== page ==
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Cancer. 1982 Dec 1;50(11 Suppl):2609-14.

Surveillance for colorectal cancer in average-risk patients, familial high-risk groups, and patients with adenomas.

Abstract

New concepts and technological advances have stimulated a heightened interest in the secondary prevention of colorectal cancer; the identification and eradication of premalignant lesions, and the detection of early cancer before the development of life-threatening consequences. This approach must be selective based on risk factors. Fecal occult blood testing and sigmoidoscopy have been applied to the average-risk patients, whereas x-rays, endoscopy, biopsy, and cytology have been applied to the high-risk groups for case findings and screening. Program results to date are encouraging for average-risk patients. Compliance with fecal occult blood testing and sigmoidoscopy has been high in motivated groups self-selected for entry into screening programs. The rate of positive slides, false-positivity, and predictive value for neoplasia has been acceptable. Dukes' staging of cancers has been favorable. False-negativity and mortality data are not yet available. Flexible sigmoidoscopy has been shown to be an effective substitute for rigid sigmoidoscopy in trained hands. Familial polyposis and Gardner's syndrome families have been well studied, but interest in the nonpolyposis inherited colon cancer families is relatively new. Followup procedures after polypectomy have been variable and only recently has there been an organized attempt to prospectively study the effectiveness of different followup plans. The National Polyp Study has been developed to address this issue.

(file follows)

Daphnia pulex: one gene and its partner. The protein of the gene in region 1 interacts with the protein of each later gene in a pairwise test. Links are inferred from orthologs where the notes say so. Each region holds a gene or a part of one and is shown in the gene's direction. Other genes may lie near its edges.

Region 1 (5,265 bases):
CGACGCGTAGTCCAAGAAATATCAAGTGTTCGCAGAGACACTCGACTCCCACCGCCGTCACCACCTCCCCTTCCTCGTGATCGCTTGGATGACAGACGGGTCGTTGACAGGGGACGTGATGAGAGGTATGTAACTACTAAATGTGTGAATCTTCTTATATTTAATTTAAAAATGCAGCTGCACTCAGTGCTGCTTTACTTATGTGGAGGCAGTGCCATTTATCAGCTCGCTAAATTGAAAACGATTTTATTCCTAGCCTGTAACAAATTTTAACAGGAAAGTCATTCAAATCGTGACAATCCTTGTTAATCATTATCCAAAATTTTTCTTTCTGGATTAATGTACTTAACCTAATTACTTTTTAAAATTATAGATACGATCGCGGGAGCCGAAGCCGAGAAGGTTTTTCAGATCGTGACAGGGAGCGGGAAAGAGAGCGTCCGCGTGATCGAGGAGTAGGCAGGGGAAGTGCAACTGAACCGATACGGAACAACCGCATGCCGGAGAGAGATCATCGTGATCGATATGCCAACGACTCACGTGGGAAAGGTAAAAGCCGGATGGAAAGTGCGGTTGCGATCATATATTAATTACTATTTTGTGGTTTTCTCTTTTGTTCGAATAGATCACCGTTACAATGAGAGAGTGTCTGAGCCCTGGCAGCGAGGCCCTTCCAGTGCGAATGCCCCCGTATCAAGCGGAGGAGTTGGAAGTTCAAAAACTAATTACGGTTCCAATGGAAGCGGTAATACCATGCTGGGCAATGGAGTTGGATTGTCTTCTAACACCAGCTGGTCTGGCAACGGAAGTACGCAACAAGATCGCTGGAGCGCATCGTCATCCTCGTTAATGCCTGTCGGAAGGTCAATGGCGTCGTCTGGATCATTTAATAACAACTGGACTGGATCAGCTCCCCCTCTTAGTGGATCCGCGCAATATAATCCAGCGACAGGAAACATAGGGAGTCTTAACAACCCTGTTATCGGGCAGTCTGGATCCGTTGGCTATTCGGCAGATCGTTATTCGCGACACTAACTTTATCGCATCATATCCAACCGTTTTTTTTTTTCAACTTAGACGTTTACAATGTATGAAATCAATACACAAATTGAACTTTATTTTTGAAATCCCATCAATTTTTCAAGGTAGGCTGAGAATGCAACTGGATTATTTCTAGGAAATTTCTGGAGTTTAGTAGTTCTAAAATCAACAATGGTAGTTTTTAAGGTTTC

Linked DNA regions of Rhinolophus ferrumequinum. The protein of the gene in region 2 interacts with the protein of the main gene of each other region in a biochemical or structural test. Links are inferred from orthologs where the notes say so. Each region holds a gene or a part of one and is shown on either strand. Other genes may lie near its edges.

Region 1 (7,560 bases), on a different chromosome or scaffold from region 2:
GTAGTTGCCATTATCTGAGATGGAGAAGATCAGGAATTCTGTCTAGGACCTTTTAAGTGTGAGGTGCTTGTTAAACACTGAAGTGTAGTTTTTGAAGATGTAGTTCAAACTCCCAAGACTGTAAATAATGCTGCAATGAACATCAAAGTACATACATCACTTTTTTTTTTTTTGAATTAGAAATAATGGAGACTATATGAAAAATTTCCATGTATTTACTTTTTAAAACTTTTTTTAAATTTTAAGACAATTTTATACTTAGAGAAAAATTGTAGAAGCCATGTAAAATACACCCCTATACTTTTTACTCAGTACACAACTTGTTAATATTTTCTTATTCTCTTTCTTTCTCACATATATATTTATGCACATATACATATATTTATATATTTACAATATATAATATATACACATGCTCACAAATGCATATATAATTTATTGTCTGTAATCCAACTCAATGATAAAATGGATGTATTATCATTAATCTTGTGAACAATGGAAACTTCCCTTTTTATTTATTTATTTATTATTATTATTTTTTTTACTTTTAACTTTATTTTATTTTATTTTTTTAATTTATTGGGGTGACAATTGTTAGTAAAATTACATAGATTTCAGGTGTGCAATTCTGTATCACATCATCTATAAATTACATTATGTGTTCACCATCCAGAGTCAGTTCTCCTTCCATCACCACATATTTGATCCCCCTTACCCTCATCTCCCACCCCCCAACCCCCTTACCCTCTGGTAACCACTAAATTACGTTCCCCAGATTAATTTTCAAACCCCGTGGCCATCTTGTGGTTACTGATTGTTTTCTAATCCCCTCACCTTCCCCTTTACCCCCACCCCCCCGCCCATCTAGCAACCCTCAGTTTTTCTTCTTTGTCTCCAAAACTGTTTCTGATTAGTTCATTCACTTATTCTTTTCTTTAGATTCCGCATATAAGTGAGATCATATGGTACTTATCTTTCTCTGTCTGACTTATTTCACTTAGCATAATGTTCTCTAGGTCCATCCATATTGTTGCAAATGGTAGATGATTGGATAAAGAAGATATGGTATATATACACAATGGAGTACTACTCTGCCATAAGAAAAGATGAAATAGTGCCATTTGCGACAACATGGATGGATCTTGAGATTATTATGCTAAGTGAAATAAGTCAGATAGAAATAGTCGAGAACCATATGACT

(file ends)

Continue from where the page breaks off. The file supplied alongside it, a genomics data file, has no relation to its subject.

PMID:
7139555
[PubMed - indexed for MEDLINE]
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